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NPR

Write A Little Every Day, You'll Have A Book

Katherine Paterson is the beloved author of many young adult novels, including "The Great Gilly Hopkins" and "Bridge to Terabithia." The American Library Association recently honored her with the Wilder Award for her body of work. Host Michel Martin talks to Paterson about how she's been able to tell so many authentic stories about young people.
NPR

Muses And Metaphor 2013: Tweet Us Your Poetry!

Poetry and social media join forces in April, as Tell Me More celebrates National Poetry Month with the Muses and Metaphor series. We'll feature poems exchanged via Twitter by NPR fans — always in 140 characters or fewer. Tweet your poem using the hashtag: #TMMPoetry.
WAMU 88.5

Art Beat With Lauren Landau, March 13

Tonight you can enjoy music from the past and present. Then later this week, you can see an art exhibition that explores space, structure, and perception.

NPR

Book News: Michael Vick Cancels Book Tour Because Of Threats

Also: Maurice Sendak's watercolors; the longlist for the Women's Prize for Fiction is announced; and complaints against Bob Woodward's book on John Belushi.
NPR

First African-American Poet Still Showing New Work

Jupiter Hammon lived and died in slavery. But he still managed to become the first published African American poet. Now a newfound poem by him shows how complex his thoughts on religion and slavery really were.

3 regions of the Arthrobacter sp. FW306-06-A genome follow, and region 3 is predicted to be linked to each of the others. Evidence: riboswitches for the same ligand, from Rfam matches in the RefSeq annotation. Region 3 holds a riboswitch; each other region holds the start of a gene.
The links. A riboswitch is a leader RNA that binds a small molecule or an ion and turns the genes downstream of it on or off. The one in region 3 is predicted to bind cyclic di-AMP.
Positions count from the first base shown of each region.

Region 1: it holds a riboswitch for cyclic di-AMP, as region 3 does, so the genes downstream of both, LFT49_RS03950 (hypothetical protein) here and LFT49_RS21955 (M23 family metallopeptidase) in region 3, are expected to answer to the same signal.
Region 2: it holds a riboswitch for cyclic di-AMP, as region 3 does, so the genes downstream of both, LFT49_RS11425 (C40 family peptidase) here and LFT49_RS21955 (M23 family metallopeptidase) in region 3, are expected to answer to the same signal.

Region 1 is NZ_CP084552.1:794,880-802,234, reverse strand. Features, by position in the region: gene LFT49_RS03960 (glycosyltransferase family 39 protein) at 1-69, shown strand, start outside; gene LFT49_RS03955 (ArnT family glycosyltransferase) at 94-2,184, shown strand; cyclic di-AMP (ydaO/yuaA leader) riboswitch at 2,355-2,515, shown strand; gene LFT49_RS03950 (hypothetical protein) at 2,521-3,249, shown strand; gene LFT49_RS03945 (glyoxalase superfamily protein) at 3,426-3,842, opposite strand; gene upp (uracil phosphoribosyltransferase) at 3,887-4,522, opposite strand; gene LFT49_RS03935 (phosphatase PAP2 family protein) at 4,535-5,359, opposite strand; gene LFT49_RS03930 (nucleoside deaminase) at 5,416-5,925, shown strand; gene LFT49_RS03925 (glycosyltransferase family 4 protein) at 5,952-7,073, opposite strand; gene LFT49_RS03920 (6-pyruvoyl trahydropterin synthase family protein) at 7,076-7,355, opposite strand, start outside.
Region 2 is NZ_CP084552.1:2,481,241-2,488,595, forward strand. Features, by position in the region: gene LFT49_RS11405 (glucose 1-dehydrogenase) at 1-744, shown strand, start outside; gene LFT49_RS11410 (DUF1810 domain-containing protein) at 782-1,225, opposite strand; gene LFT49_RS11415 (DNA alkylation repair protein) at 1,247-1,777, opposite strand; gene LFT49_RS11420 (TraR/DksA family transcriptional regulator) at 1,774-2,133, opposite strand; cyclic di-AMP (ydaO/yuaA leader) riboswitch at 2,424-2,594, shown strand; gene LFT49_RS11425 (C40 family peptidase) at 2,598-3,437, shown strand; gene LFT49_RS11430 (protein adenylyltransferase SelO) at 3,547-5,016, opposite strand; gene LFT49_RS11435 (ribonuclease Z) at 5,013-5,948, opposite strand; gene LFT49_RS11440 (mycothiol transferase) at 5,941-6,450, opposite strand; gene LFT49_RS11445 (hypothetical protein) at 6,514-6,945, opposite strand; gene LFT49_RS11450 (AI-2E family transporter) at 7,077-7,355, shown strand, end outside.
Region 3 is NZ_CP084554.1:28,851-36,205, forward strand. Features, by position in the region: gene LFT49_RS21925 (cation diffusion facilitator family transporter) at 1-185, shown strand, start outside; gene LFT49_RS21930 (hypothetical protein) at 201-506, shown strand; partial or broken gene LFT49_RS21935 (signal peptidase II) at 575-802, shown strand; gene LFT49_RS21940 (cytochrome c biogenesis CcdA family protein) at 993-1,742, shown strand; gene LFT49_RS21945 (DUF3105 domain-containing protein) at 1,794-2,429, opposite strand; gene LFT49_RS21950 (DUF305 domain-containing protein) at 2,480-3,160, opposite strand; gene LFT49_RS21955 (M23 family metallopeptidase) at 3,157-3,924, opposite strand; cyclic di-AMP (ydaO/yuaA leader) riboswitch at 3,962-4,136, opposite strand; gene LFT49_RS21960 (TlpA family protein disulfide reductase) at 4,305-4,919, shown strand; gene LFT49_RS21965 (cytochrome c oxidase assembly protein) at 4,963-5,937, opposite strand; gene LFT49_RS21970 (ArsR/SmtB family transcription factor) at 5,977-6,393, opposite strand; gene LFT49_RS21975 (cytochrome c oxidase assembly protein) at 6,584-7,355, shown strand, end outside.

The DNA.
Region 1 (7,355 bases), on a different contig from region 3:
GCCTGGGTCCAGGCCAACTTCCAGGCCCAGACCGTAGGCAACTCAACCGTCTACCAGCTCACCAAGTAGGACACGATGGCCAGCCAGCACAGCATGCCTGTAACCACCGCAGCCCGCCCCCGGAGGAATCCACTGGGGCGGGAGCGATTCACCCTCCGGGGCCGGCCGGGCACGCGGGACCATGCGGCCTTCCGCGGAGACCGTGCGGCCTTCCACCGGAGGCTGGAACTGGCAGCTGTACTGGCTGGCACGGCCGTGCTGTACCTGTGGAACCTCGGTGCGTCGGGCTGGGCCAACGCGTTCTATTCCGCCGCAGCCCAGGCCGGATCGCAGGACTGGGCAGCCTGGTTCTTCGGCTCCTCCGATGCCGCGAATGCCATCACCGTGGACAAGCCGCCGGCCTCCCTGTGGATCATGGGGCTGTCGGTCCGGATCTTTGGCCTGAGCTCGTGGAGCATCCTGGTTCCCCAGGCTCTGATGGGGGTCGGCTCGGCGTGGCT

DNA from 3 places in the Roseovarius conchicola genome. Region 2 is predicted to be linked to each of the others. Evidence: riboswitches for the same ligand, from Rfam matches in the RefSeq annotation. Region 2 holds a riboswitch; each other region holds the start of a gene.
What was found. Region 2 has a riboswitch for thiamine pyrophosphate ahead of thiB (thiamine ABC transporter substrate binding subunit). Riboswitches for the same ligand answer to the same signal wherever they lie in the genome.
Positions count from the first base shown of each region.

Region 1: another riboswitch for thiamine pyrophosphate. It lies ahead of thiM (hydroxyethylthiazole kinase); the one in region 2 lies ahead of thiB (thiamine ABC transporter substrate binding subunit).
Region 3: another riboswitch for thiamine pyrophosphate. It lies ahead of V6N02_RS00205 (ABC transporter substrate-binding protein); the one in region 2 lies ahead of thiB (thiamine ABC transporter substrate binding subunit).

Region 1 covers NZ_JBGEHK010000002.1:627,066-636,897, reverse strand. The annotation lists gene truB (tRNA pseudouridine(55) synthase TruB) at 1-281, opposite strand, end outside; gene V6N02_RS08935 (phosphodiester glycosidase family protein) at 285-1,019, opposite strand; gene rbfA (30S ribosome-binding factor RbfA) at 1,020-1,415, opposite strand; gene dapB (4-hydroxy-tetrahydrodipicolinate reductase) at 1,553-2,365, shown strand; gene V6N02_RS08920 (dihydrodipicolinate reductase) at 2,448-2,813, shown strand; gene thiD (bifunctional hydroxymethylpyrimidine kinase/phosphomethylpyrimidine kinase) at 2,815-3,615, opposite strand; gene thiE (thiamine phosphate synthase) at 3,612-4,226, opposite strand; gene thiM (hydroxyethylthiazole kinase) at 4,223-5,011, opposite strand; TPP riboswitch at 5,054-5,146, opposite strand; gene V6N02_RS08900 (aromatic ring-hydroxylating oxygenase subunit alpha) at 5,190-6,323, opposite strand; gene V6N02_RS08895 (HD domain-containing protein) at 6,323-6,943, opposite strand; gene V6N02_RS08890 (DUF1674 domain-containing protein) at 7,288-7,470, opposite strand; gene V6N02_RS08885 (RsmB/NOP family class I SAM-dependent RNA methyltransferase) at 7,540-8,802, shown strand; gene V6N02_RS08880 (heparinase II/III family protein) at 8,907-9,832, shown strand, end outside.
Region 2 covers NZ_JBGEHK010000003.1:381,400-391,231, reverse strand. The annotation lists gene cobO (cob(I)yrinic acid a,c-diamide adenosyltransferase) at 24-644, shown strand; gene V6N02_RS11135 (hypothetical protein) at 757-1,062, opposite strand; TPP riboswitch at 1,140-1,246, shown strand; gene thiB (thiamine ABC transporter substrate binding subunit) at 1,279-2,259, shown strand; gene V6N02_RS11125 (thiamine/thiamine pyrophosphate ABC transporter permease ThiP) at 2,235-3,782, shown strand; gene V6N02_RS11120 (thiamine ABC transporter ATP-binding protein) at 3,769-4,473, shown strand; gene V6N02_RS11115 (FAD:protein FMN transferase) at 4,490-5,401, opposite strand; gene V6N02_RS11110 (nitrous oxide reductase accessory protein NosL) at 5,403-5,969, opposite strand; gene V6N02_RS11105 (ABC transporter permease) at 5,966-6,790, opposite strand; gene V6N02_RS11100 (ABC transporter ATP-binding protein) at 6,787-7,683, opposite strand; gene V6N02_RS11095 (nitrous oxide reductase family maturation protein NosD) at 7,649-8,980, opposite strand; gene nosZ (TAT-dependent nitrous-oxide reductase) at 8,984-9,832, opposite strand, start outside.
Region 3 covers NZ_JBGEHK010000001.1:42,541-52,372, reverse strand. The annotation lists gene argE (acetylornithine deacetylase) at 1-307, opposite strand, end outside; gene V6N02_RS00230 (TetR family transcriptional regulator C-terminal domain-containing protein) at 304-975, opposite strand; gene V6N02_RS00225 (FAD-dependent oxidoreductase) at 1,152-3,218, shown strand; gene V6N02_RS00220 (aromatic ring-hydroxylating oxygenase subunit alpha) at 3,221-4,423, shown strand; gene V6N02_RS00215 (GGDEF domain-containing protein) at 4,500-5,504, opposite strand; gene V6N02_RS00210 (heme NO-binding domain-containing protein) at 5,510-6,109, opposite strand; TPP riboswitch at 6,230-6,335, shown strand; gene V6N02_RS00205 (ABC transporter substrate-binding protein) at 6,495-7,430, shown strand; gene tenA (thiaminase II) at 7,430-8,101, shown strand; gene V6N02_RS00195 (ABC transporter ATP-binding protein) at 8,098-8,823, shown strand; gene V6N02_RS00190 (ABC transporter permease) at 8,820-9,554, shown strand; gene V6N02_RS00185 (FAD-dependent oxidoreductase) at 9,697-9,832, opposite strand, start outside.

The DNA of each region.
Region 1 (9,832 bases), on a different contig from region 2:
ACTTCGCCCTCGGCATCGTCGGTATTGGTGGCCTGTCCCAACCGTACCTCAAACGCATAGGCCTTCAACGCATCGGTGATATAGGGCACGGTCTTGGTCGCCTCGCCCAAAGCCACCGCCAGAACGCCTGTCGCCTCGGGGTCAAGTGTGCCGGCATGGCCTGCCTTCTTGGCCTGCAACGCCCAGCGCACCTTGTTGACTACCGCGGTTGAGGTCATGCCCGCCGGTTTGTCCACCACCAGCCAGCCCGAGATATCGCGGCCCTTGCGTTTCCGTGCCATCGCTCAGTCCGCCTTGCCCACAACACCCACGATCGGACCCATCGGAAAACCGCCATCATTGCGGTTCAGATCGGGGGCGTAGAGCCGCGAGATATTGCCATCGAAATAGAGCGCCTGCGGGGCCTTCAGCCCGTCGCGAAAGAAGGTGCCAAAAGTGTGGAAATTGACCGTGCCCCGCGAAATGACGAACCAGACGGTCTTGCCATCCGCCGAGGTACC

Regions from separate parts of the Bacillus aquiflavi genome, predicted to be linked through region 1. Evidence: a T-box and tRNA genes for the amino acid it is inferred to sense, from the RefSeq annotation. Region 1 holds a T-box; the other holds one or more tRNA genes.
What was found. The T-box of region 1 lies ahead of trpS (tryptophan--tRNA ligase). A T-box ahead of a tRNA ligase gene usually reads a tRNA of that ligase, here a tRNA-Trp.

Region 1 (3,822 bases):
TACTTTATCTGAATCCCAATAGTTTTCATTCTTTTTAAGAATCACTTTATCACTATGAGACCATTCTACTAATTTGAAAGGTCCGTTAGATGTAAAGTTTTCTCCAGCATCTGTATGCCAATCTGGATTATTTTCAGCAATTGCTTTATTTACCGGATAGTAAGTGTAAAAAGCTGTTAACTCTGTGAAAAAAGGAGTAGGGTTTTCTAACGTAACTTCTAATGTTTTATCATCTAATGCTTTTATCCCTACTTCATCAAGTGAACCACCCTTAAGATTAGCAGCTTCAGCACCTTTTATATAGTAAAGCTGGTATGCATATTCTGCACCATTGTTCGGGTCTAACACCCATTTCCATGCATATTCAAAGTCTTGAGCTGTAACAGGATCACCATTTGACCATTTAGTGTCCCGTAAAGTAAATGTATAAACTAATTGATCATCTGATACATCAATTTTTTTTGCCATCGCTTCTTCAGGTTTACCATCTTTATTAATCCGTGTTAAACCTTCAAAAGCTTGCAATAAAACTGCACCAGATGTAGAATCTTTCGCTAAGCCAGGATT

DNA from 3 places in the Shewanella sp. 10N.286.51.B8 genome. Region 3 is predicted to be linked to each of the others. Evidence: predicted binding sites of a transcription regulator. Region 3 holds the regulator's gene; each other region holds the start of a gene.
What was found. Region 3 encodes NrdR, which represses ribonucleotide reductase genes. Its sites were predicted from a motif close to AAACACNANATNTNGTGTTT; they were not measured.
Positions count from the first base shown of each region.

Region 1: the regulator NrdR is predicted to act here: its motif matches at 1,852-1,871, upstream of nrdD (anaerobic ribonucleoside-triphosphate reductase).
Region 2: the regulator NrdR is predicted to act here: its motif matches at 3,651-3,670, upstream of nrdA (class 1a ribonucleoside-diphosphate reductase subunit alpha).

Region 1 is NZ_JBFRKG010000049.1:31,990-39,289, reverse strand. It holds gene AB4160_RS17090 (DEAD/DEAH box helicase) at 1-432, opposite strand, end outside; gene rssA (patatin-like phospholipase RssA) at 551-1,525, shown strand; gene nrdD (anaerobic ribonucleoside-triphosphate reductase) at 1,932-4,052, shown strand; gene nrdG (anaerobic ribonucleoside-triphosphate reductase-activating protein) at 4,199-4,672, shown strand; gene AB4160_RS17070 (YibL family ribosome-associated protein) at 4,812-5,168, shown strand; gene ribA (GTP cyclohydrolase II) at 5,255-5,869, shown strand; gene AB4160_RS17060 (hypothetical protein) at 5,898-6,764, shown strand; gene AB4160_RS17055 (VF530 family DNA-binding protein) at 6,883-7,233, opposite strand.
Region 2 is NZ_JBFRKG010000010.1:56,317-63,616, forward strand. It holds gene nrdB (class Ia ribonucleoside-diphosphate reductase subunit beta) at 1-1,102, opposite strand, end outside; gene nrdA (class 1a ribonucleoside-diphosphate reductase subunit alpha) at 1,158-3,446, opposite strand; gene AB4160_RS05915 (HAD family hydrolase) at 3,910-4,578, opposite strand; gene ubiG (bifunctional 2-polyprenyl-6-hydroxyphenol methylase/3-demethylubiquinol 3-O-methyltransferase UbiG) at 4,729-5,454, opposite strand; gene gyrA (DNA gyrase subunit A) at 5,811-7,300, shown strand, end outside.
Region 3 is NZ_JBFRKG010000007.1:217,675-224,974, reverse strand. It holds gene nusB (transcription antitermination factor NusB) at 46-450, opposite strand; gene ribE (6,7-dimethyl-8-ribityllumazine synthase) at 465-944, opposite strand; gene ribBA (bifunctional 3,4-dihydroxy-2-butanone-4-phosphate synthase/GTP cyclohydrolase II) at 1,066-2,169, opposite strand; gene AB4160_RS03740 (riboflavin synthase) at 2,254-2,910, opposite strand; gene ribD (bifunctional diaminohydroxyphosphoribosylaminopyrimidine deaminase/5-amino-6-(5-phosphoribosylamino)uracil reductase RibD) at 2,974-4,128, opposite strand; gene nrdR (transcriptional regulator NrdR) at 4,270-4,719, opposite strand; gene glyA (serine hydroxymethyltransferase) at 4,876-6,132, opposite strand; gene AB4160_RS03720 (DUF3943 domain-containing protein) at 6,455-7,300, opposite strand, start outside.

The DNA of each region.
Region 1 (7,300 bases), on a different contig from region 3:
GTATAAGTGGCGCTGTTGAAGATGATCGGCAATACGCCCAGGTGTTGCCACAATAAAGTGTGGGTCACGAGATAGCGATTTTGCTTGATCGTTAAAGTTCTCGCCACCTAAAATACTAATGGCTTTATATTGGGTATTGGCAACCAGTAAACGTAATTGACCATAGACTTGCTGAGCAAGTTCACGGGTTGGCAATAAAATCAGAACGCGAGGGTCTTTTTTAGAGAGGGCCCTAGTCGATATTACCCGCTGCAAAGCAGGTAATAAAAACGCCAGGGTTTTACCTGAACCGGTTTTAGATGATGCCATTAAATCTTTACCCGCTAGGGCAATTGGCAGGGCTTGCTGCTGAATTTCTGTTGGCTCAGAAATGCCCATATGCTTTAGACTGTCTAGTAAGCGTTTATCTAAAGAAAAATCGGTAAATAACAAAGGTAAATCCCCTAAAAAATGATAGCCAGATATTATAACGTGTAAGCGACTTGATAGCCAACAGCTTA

NPR

Book News: Hippies Were Dirty And Liked Music By Satanists, Louisiana Textbook Claims

Also: Sarah Palin is writing a book about Christmas; Rachel Aviv on the literary genius of Julian Jaynes; author Sarah Manguso on memoir.
NPR

'Bowery Boys' Are Amateur But Beloved New York Historians

For their popular podcast, two longtime friends sit down at a kitchen table and share little-known anecdotes and historical facts about New York. Its bare-bones production hasn't hurt its popularity — it's been downloaded 5 million times in the past five years.
NPR

A New TV Type: The Spunky, Obsessive Female 'Hummingbird'

New Yorker critic Emily Nussbaum wants to add one more character to that long, familiar list of television's archetypes — the optimistic, ambitious, off-putting leading lady. She says Parks and Recreation's Leslie Knope and Homeland's Carrie Mathison both fall into this new category.

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